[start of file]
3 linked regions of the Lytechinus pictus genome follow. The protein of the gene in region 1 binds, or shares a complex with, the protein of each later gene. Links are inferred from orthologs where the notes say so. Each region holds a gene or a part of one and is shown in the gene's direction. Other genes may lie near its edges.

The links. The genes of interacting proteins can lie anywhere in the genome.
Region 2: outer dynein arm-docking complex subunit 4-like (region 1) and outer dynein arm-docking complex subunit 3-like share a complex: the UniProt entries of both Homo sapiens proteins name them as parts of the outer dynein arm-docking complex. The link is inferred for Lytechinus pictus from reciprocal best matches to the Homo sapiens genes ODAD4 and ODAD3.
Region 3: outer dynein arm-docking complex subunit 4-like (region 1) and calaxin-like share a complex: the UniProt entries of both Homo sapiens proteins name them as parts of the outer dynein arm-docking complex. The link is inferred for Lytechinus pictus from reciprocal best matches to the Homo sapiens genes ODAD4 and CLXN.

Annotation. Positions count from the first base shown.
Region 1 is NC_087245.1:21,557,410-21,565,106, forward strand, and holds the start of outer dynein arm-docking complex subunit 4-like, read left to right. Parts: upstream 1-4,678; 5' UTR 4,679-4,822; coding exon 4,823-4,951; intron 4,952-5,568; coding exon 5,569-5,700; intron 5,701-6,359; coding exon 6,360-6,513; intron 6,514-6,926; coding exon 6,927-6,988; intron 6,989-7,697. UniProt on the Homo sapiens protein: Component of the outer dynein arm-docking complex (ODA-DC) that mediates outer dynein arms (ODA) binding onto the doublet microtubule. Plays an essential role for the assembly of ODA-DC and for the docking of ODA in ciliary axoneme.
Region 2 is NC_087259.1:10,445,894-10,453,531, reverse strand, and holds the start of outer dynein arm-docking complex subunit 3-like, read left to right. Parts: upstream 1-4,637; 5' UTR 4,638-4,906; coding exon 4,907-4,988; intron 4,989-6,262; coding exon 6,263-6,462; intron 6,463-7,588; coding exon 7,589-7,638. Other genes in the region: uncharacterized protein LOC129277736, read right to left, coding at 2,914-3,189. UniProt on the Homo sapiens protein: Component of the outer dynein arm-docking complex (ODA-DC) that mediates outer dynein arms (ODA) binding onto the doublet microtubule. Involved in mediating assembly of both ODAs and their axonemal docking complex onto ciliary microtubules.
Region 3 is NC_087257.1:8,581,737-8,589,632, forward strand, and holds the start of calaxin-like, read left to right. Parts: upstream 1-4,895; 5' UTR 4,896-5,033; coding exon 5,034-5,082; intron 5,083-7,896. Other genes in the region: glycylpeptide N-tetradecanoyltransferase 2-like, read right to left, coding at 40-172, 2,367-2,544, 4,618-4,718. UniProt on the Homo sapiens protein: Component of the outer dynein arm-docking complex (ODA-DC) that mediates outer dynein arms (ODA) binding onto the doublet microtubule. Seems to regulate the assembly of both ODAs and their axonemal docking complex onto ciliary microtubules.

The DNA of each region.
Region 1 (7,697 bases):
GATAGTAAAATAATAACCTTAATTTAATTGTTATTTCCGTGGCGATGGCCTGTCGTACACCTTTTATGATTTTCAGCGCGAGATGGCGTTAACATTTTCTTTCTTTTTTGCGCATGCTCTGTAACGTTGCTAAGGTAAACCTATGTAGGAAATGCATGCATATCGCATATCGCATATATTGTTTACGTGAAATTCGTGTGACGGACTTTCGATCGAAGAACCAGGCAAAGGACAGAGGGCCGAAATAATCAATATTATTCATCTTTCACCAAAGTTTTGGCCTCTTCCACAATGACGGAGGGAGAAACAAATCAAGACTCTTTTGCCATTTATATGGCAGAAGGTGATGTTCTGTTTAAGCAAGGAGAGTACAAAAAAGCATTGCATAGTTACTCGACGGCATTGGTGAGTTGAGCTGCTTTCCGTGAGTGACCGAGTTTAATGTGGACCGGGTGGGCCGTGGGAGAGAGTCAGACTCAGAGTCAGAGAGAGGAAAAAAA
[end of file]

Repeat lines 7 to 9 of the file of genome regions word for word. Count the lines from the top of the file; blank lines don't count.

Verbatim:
Region 2 is NC_087259.1:10,445,894-10,453,531, reverse strand, and holds the start of outer dynein arm-docking complex subunit 3-like, read left to right. Parts: upstream 1-4,637; 5' UTR 4,638-4,906; coding exon 4,907-4,988; intron 4,989-6,262; coding exon 6,263-6,462; intron 6,463-7,588; coding exon 7,589-7,638. Other genes in the region: uncharacterized protein LOC129277736, read right to left, coding at 2,914-3,189. UniProt on the Homo sapiens protein: Component of the outer dynein arm-docking complex (ODA-DC) that mediates outer dynein arms (ODA) binding onto the doublet microtubule. Involved in mediating assembly of both ODAs and their axonemal docking complex onto ciliary microtubules.
Region 3 is NC_087257.1:8,581,737-8,589,632, forward strand, and holds the start of calaxin-like, read left to right. Parts: upstream 1-4,895; 5' UTR 4,896-5,033; coding exon 5,034-5,082; intron 5,083-7,896. Other genes in the region: glycylpeptide N-tetradecanoyltransferase 2-like, read right to left, coding at 40-172, 2,367-2,544, 4,618-4,718. UniProt on the Homo sapiens protein: Component of the outer dynein arm-docking complex (ODA-DC) that mediates outer dynein arms (ODA) binding onto the doublet microtubule. Seems to regulate the assembly of both ODAs and their axonemal docking complex onto ciliary microtubules.

The DNA of each region.